Damned if I know why, but I spent a large part of last night sitting up to read pretty much everything I could find that had been written apr's-IPL. The fruits of my 'researches':
In Independent Online, Stuart Hess echoes my grouse: While the South African president made a stump speech, Lalit Modi thanked everyone including the family pet, Katrina Kaif walked around on stage miming a dance and Akon pranced around miming songs and Eddie Grant looked bemused at Shiamak Davar cutting into his anthemic song, where the hell were the cricketers, whose moment it was to shine? And that was not the only thing wrong with the IPL, Hess says.
Also from the same website, an IPL dream team. Cricket Australia would wince; so would the BCCI when it reads the name of the lead spinner in the side.
Writing on the Holding Willey blog, Sreeram Ramachandran muses on a conundrum: the cricket's been better at IPL 2009 than in the inaugural edition [Peter Roebuck feels the same way too], he says, but the ratings have been consistently lower. Whyfor?
Damn the ratings ' the point is, the IPL came to South Africa at an instant's notice and managed consistently to put butts in the seats, points out Neil Manthrop: so what can Cricket South Africa learn? On another site out of South Africa, Arthur Turner suggests that an IPL segment annually in SA might not be a bad idea, as a means of building on the legacy of 2009. That said, Turner says there are some organizational tweaks the league could do to make the event even better.
After all these games, are we any closer to finding a winning formula? There is no single magic bullet, suggests Anil Kumble in his closing-out column, but there are several points that, when assiduously followed, can change a losing side into a winning one. And who would know that better than the man who was a member of the bottom-feeding Bangalore outfit last year, and until Kevin Pietersen left and he got the reins in his hands, must have anticipated an equally disastrous result in IPL-2?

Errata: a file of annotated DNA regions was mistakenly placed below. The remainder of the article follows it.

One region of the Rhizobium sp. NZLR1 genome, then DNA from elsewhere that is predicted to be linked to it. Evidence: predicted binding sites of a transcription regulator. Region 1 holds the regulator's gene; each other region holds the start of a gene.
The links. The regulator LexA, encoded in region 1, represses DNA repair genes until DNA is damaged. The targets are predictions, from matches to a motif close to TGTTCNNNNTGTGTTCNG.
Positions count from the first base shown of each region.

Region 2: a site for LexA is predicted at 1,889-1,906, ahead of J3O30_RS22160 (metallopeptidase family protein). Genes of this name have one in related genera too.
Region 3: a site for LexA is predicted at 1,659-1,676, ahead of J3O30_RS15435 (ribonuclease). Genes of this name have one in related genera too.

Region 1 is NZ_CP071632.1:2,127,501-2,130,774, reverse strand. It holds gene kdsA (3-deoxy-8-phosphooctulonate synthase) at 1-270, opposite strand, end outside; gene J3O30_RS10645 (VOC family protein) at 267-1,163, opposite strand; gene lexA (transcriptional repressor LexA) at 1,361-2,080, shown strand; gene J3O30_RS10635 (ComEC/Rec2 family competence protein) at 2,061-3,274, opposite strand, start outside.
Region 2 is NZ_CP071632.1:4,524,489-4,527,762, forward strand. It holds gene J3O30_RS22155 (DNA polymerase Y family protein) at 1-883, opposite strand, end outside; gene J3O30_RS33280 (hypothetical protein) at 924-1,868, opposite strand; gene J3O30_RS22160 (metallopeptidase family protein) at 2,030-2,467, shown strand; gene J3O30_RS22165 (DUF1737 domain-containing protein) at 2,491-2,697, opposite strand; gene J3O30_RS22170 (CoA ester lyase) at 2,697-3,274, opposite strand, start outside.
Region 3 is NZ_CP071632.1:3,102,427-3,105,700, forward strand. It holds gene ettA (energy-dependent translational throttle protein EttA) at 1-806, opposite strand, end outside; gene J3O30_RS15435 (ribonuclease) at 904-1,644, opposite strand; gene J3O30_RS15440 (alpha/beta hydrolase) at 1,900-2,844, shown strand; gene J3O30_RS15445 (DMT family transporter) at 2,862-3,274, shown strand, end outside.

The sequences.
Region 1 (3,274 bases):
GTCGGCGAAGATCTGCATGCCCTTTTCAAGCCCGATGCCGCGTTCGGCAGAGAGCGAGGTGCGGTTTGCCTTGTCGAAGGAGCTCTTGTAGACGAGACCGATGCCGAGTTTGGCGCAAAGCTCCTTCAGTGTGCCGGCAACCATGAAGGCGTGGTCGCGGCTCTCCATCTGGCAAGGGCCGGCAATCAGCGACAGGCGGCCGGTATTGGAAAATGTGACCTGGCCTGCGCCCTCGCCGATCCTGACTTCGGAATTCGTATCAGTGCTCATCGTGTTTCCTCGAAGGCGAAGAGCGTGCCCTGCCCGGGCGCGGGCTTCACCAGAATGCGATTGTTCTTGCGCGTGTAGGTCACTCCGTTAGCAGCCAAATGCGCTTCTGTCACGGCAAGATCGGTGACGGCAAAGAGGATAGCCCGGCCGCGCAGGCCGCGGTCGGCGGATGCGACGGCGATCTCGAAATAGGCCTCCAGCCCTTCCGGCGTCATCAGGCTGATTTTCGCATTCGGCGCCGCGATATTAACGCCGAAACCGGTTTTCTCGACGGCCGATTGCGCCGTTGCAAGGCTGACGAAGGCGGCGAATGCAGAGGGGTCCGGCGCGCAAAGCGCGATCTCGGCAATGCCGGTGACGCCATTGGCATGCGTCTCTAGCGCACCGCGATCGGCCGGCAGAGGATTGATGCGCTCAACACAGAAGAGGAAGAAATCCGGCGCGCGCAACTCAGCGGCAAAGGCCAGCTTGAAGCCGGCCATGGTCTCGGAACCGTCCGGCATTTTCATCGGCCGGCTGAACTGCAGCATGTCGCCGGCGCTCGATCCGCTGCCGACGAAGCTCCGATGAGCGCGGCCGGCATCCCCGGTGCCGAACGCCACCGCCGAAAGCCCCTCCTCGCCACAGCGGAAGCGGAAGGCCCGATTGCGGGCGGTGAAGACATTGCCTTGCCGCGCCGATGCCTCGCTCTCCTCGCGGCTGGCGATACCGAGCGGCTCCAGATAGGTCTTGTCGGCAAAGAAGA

So what then is the losing formula? We batted badly, bowled badly and fielded badly, suggests John Buchanan of the Kolkatta Knight Riders, using a lot more words though.
But the heck with the cricket: the IPL is about money, so who made the moolah this year? Everyone, says Prabhakar Sinha in the Times of India. And here's more on the theme, including a breakdown of income and expenses across the eight franchises.
Staying with teams for a moment longer, Harsha Bhogle rues the premature exit of last year's champions, and says the Rajasthan Royals, an oddball collection of talents led by an ageing but still magnificent general ' the romantics of the IPL ' deserve to have a movie made about them. [Hmm ' who? Karan Johar? The mind boggles. Oliver Stone? Stephen Spielberg? They don't know cricket. That guy, whatsisname, who made that portmanteau flick, romance for the first half and cricket for the latter part? Ugh! Suggestions, peoples?]
Back to the money — In the process of making potloads of the stuff, IPL has established itself in the span of two short years as India's first truly international sports brand, says Boria Majumdar. How in heck did that happen? Simple, says Siddhartha Mishra in the Indian Express: Modi and his merry men spent more money to publicize the two-month event than the ANC spent on its entire election campaign. All well and good, but it is still big fish, little pond: the IPL can never become a global super-brand, argues Neil Manthrop.
And if there's money to be made, why should players be exempt? Won't be long, warns Rob Steen, before cricketers realize it makes sense to tear up Test contracts and make the T20 their favored income-generating avenue. And the good bit is, it doesn't matter if you are an old cricketer or a young cricketer: all you need to be is a good cricketer. Related, Gideon Haigh on why the IPL could be a short-cut for the talented cricketer to pitchfork himself into national reckoning.